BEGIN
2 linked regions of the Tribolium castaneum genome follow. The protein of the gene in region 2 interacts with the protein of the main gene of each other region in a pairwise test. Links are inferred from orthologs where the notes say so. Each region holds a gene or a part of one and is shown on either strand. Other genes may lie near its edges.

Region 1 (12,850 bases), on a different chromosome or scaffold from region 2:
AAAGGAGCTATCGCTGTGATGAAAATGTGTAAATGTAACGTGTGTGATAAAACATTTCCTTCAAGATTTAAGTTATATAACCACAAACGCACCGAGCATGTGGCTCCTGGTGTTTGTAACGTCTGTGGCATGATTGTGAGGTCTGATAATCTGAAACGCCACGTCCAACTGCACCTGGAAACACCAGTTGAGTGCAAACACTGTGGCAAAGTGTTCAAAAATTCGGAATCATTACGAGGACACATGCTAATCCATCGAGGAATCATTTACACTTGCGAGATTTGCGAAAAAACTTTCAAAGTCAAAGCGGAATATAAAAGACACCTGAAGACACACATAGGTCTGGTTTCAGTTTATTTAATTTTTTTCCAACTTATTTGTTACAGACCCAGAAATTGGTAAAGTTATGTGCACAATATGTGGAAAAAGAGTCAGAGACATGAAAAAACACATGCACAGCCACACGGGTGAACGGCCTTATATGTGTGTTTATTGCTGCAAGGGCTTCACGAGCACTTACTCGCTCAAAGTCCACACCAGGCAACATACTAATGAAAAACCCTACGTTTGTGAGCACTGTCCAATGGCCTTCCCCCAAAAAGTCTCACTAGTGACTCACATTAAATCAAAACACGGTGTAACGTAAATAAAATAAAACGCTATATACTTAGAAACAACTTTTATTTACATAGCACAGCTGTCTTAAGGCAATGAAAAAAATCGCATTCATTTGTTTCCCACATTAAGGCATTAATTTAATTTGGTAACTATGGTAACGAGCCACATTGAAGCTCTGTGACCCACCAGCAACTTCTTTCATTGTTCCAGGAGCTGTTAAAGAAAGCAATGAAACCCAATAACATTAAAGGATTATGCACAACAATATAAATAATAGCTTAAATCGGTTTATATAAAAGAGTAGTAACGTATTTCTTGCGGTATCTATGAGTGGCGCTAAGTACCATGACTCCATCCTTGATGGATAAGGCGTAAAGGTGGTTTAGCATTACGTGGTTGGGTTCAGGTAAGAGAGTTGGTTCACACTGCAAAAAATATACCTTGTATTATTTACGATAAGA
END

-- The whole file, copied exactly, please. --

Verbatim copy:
2 linked regions of the Tribolium castaneum genome follow. The protein of the gene in region 2 interacts with the protein of the main gene of each other region in a pairwise test. Links are inferred from orthologs where the notes say so. Each region holds a gene or a part of one and is shown on either strand. Other genes may lie near its edges.

Region 1 (12,850 bases), on a different chromosome or scaffold from region 2:
AAAGGAGCTATCGCTGTGATGAAAATGTGTAAATGTAACGTGTGTGATAAAACATTTCCTTCAAGATTTAAGTTATATAACCACAAACGCACCGAGCATGTGGCTCCTGGTGTTTGTAACGTCTGTGGCATGATTGTGAGGTCTGATAATCTGAAACGCCACGTCCAACTGCACCTGGAAACACCAGTTGAGTGCAAACACTGTGGCAAAGTGTTCAAAAATTCGGAATCATTACGAGGACACATGCTAATCCATCGAGGAATCATTTACACTTGCGAGATTTGCGAAAAAACTTTCAAAGTCAAAGCGGAATATAAAAGACACCTGAAGACACACATAGGTCTGGTTTCAGTTTATTTAATTTTTTTCCAACTTATTTGTTACAGACCCAGAAATTGGTAAAGTTATGTGCACAATATGTGGAAAAAGAGTCAGAGACATGAAAAAACACATGCACAGCCACACGGGTGAACGGCCTTATATGTGTGTTTATTGCTGCAAGGGCTTCACGAGCACTTACTCGCTCAAAGTCCACACCAGGCAACATACTAATGAAAAACCCTACGTTTGTGAGCACTGTCCAATGGCCTTCCCCCAAAAAGTCTCACTAGTGACTCACATTAAATCAAAACACGGTGTAACGTAAATAAAATAAAACGCTATATACTTAGAAACAACTTTTATTTACATAGCACAGCTGTCTTAAGGCAATGAAAAAAATCGCATTCATTTGTTTCCCACATTAAGGCATTAATTTAATTTGGTAACTATGGTAACGAGCCACATTGAAGCTCTGTGACCCACCAGCAACTTCTTTCATTGTTCCAGGAGCTGTTAAAGAAAGCAATGAAACCCAATAACATTAAAGGATTATGCACAACAATATAAATAATAGCTTAAATCGGTTTATATAAAAGAGTAGTAACGTATTTCTTGCGGTATCTATGAGTGGCGCTAAGTACCATGACTCCATCCTTGATGGATAAGGCGTAAAGGTGGTTTAGCATTACGTGGTTGGGTTCAGGTAAGAGAGTTGGTTCACACTGCAAAAAATATACCTTGTATTATTTACGATAAGA